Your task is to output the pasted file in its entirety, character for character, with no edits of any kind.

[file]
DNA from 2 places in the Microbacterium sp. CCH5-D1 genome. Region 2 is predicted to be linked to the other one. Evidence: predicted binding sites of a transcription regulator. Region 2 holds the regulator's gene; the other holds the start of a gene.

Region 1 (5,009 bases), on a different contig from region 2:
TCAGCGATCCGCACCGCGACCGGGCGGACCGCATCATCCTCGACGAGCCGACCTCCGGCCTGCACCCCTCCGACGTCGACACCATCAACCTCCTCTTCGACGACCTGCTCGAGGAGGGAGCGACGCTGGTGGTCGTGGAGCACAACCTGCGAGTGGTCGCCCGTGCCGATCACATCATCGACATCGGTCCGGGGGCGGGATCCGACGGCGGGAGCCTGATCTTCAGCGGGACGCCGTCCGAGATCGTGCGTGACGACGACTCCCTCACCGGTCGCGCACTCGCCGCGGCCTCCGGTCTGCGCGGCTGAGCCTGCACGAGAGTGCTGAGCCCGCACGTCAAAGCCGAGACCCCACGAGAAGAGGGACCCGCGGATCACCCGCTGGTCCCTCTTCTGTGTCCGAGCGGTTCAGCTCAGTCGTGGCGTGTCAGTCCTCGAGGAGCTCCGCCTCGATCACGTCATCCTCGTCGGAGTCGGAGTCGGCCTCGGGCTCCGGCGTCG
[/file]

DNA from 2 places in the Microbacterium sp. CCH5-D1 genome. Region 2 is predicted to be linked to the other one. Evidence: predicted binding sites of a transcription regulator. Region 2 holds the regulator's gene; the other holds the start of a gene.

Region 1 (5,009 bases), on a different contig from region 2:
TCAGCGATCCGCACCGCGACCGGGCGGACCGCATCATCCTCGACGAGCCGACCTCCGGCCTGCACCCCTCCGACGTCGACACCATCAACCTCCTCTTCGACGACCTGCTCGAGGAGGGAGCGACGCTGGTGGTCGTGGAGCACAACCTGCGAGTGGTCGCCCGTGCCGATCACATCATCGACATCGGTCCGGGGGCGGGATCCGACGGCGGGAGCCTGATCTTCAGCGGGACGCCGTCCGAGATCGTGCGTGACGACGACTCCCTCACCGGTCGCGCACTCGCCGCGGCCTCCGGTCTGCGCGGCTGAGCCTGCACGAGAGTGCTGAGCCCGCACGTCAAAGCCGAGACCCCACGAGAAGAGGGACCCGCGGATCACCCGCTGGTCCCTCTTCTGTGTCCGAGCGGTTCAGCTCAGTCGTGGCGTGTCAGTCCTCGAGGAGCTCCGCCTCGATCACGTCATCCTCGTCGGAGTCGGAGTCGGCCTCGGGCTCCGGCGTCG